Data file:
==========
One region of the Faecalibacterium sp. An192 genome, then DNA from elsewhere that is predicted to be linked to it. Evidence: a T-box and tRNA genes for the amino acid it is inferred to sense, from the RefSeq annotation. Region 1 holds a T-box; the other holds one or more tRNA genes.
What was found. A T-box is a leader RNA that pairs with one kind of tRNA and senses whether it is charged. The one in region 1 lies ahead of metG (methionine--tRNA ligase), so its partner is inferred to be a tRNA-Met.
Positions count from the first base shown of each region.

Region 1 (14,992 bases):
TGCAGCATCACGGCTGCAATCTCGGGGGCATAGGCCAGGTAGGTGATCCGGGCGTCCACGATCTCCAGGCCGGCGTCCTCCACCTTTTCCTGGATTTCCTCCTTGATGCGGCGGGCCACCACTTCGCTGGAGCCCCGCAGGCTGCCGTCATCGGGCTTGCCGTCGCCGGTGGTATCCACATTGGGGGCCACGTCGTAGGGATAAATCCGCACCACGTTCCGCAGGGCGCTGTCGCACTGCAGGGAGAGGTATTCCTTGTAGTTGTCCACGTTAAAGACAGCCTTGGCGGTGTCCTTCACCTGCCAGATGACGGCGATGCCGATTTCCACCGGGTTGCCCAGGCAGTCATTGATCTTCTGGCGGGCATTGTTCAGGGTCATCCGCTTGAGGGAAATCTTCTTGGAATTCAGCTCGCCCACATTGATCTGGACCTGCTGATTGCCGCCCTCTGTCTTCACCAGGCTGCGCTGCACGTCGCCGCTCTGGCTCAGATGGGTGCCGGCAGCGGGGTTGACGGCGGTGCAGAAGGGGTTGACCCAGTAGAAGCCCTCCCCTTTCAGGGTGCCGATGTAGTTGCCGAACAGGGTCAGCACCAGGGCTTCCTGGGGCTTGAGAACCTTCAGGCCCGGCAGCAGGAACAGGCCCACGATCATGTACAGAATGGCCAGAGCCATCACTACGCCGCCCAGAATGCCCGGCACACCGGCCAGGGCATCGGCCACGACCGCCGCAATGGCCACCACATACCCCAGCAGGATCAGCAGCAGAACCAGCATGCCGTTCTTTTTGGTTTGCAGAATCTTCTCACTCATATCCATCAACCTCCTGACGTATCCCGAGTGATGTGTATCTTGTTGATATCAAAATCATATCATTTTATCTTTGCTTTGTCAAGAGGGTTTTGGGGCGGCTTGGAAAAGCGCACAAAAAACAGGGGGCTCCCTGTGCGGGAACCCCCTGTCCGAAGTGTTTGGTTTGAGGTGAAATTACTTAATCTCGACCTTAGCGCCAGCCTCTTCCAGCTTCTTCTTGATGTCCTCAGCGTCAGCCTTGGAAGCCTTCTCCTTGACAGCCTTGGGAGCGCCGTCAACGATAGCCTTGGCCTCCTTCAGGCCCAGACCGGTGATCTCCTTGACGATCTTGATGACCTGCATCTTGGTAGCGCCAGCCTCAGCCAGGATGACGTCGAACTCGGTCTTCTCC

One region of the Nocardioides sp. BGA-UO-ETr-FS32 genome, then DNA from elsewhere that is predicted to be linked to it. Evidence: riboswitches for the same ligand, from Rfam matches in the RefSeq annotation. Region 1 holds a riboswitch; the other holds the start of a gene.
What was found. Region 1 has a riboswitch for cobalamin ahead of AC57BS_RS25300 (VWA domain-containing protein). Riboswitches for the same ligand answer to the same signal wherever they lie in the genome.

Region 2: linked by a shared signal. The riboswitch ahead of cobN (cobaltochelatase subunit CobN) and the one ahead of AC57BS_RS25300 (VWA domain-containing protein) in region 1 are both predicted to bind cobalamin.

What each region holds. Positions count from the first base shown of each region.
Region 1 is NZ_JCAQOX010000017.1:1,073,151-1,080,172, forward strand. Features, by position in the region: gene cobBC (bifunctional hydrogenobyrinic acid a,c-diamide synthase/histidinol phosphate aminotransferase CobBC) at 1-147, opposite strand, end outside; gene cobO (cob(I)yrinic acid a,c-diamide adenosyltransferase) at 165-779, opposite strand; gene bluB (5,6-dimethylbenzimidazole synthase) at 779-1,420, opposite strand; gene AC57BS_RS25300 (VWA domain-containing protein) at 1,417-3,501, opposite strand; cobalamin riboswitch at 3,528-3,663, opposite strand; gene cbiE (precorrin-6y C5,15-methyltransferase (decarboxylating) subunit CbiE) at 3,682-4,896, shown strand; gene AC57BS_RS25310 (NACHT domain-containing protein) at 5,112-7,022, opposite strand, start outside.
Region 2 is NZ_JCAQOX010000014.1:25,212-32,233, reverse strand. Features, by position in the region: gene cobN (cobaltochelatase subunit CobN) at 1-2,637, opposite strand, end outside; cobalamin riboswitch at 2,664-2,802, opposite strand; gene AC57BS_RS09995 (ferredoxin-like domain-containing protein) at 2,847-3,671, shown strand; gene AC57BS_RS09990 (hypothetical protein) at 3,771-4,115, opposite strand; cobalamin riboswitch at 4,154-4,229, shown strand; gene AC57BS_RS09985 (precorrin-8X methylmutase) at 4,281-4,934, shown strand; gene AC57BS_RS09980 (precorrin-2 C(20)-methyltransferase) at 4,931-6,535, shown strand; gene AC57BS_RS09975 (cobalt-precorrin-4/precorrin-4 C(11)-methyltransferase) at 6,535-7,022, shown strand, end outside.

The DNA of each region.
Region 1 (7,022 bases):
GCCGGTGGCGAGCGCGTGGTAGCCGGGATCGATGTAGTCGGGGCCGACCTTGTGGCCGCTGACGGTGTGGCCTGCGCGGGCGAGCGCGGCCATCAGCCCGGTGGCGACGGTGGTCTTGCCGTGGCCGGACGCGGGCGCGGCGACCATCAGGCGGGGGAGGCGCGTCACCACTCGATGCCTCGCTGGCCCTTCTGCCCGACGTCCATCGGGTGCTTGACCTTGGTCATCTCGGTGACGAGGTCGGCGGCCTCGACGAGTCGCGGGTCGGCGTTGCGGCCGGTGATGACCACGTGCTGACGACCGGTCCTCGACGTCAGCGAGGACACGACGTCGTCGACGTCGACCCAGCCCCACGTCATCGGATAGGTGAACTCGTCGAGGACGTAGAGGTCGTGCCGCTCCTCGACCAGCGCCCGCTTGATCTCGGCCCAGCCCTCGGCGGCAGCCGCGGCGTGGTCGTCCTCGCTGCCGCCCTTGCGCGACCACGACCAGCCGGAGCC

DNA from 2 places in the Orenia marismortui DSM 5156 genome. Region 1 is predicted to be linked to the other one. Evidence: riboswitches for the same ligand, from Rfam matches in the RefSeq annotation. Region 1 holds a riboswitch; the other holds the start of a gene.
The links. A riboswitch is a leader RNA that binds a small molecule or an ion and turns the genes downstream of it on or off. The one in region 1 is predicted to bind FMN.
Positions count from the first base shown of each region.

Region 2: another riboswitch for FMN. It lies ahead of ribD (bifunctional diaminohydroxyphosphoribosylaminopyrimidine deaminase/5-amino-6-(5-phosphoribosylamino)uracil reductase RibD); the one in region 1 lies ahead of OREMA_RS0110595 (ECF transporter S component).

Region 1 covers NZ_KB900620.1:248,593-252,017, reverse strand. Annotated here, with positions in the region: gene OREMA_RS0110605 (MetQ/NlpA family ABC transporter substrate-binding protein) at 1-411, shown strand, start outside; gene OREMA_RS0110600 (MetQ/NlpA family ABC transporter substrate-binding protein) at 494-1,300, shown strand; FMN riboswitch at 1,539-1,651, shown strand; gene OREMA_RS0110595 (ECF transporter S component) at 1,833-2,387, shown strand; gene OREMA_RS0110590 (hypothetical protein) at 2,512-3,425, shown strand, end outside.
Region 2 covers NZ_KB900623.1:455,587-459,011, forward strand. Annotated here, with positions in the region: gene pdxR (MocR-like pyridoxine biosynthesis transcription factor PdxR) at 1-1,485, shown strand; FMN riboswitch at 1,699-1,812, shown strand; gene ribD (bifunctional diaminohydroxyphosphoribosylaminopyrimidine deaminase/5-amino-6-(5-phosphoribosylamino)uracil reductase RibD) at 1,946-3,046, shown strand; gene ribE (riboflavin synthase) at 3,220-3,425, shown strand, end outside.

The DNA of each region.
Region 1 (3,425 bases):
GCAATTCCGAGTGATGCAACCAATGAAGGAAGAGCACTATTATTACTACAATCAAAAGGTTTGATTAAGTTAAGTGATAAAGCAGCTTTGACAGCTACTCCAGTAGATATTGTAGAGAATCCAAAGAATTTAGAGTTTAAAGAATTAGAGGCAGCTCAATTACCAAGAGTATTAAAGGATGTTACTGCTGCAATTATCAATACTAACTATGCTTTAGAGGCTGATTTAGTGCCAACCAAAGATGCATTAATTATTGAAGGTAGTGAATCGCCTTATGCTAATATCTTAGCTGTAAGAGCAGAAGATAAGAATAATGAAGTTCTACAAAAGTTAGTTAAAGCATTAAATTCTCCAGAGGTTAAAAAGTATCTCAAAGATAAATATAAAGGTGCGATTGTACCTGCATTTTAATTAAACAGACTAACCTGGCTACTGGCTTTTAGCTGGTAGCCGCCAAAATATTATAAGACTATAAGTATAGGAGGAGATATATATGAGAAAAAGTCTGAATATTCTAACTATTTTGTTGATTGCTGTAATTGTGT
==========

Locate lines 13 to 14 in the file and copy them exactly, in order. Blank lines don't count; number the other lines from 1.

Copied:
Region 1 (7,022 bases):
GCCGGTGGCGAGCGCGTGGTAGCCGGGATCGATGTAGTCGGGGCCGACCTTGTGGCCGCTGACGGTGTGGCCTGCGCGGGCGAGCGCGGCCATCAGCCCGGTGGCGACGGTGGTCTTGCCGTGGCCGGACGCGGGCGCGGCGACCATCAGGCGGGGGAGGCGCGTCACCACTCGATGCCTCGCTGGCCCTTCTGCCCGACGTCCATCGGGTGCTTGACCTTGGTCATCTCGGTGACGAGGTCGGCGGCCTCGACGAGTCGCGGGTCGGCGTTGCGGCCGGTGATGACCACGTGCTGACGACCGGTCCTCGACGTCAGCGAGGACACGACGTCGTCGACGTCGACCCAGCCCCACGTCATCGGATAGGTGAACTCGTCGAGGACGTAGAGGTCGTGCCGCTCCTCGACCAGCGCCCGCTTGATCTCGGCCCAGCCCTCGGCGGCAGCCGCGGCGTGGTCGTCCTCGCTGCCGCCCTTGCGCGACCACGACCAGCCGGAGCC